Three years ago, this patch was covered in scrub
No interactions present.
What is wrong with scrub? People seem to to think that seeing lots of flowers is a good thing, but scrub is perfect habitat for a whole host of plants, insects, birds and mammals.
What I see in this picture is a patch of weeds, many of which are alien, growing on disturbed ground. Let us hope is is left alone and can return to scrub.
You have a point but a bit harsh I think. PS have a look again and name the alien species.
Interesting comment from Cabbageleek. I was only passing a comment that this patch of weeds, was once covered in scrub. It always amazes me how 'weeds' can quickly colonize when conditions become favourable for them.
If he wishes to take the matter further, I suggest he / she takes it up with the Yorkshire Wildlife Trust who carried out the work. The maintenance of this excellent site is solely under their control.
Please see my Flickr photo's www.flickr.com/photos/129804972@N07/
Yes, I'm too harsh. Though it doesn't surprise me that this is a widelife trust project. I've seen this many times over. People say "that beautiful meadow has been covered in scrub, it should all be cut down". Instead of saying, "they stopped grazing that meadow, how can we get grazing restarted or how can we manage the change".
It is realativly easy to clear scrub, but you will never get back what was there before unless you reinstate the management. If this is three years after scrub clearance then clearly there is no follow up.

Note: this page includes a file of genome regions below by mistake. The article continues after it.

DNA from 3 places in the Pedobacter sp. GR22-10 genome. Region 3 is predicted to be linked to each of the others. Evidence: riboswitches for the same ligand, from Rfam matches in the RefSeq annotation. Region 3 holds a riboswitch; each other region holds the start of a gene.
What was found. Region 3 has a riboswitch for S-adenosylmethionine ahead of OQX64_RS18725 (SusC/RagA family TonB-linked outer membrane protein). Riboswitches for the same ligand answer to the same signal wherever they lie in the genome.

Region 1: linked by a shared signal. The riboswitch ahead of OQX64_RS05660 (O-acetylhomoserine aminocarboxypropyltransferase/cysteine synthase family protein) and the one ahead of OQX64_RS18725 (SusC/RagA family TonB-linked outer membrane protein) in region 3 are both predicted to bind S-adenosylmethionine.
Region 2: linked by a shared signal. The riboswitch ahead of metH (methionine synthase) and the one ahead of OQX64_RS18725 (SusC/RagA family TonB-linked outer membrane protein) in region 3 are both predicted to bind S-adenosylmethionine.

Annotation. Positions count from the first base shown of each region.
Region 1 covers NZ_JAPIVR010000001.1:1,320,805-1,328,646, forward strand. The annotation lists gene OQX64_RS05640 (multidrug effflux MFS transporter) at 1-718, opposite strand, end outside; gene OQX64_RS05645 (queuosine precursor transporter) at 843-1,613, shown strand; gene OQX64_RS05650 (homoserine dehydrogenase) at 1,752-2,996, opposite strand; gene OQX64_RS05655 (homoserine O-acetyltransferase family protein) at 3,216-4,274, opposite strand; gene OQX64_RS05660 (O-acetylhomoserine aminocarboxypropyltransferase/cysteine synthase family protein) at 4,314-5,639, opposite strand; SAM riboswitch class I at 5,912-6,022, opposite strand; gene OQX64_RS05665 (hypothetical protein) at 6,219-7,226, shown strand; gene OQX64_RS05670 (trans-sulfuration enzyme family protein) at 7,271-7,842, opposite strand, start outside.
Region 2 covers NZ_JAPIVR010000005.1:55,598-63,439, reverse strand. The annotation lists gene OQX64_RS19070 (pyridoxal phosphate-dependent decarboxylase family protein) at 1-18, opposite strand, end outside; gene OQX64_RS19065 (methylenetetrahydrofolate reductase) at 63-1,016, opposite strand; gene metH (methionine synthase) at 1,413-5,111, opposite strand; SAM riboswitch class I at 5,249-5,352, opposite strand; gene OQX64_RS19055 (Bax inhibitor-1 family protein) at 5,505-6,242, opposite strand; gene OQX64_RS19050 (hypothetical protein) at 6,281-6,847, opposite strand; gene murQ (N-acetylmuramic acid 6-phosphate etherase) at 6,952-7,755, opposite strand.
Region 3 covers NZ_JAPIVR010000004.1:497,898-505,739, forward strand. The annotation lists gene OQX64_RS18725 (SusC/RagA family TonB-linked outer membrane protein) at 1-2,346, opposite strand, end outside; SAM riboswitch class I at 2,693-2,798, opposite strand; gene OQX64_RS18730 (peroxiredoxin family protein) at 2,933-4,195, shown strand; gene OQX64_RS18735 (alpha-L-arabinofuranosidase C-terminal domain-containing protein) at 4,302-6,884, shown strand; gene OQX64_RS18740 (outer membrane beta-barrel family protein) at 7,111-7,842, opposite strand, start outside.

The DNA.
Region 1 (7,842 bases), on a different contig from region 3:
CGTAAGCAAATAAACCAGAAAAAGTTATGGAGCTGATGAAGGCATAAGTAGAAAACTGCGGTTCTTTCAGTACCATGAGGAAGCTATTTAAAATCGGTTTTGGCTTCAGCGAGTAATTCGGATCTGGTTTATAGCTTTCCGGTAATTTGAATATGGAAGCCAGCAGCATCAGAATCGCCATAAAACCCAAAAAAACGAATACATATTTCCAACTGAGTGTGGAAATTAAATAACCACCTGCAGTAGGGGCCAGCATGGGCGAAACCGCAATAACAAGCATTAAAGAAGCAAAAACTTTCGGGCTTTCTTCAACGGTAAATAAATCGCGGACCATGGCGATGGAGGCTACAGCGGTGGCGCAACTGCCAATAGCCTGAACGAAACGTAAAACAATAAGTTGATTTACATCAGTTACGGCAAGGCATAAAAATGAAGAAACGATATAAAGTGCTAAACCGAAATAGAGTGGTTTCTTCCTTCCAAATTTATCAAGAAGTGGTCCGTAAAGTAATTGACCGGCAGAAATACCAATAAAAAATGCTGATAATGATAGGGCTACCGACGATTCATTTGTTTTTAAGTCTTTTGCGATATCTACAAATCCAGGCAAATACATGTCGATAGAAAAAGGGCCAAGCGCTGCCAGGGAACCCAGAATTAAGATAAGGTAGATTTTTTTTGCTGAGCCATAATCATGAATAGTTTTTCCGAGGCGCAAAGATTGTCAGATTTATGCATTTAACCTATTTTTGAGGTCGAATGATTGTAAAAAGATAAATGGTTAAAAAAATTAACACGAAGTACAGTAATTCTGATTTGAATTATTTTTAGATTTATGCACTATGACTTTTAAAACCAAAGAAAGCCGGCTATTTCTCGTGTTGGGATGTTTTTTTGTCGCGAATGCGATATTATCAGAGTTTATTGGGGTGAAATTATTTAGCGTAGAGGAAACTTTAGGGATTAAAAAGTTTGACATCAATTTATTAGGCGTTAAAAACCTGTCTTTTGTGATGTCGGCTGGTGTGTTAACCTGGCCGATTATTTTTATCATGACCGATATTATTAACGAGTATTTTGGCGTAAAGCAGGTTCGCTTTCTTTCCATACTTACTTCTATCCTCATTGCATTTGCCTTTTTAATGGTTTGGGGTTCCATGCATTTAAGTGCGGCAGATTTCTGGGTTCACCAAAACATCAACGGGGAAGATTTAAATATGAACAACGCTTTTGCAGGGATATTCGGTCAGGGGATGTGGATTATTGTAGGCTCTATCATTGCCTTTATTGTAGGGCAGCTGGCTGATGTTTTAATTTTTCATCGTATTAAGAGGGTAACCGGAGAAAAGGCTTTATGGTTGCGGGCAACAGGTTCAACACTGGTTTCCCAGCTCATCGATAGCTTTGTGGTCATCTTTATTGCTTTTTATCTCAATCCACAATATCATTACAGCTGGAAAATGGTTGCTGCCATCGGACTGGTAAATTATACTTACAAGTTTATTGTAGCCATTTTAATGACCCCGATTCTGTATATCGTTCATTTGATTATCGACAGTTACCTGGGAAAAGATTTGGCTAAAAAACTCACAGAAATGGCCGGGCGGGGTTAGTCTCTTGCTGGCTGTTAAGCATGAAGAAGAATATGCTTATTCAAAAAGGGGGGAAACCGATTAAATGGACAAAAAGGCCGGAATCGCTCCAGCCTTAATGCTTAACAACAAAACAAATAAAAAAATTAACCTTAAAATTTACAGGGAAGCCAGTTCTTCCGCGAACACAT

BTW: My definition of alien is quite broad, but I would count the Verbascum, Hypericum and Tansy as alien in this context. At best they would have arrived in Yorkshire with the Romans;-)
Sorry to be so dower, it is just one of my pet peeves. I appreciate that allrounder was only making a harmless comment.
Interesting set of kinds. Verbascum grew earlier nearby? What for a plant with violet colors on a background?
There wasn't any Tansy growing here, but there were Large Mullein, St Johns Wort (Hairy and Perforate) Ragwort and the purple patches in the background were Musk Thistle. A magnet for butterflies including DG Fritillary.
Musk Thistle = Carduus nutans. This habitat was on limestone?
Add lesser burdock, stinging nettle, wood sage, white campion and red campion to the list. Are those marsh thistles at the back?
Mike, This site is on limestone and Bob, all those species you mention were present.
Lat/Lng: 53.6, -1.4
OS grid ref: SE4516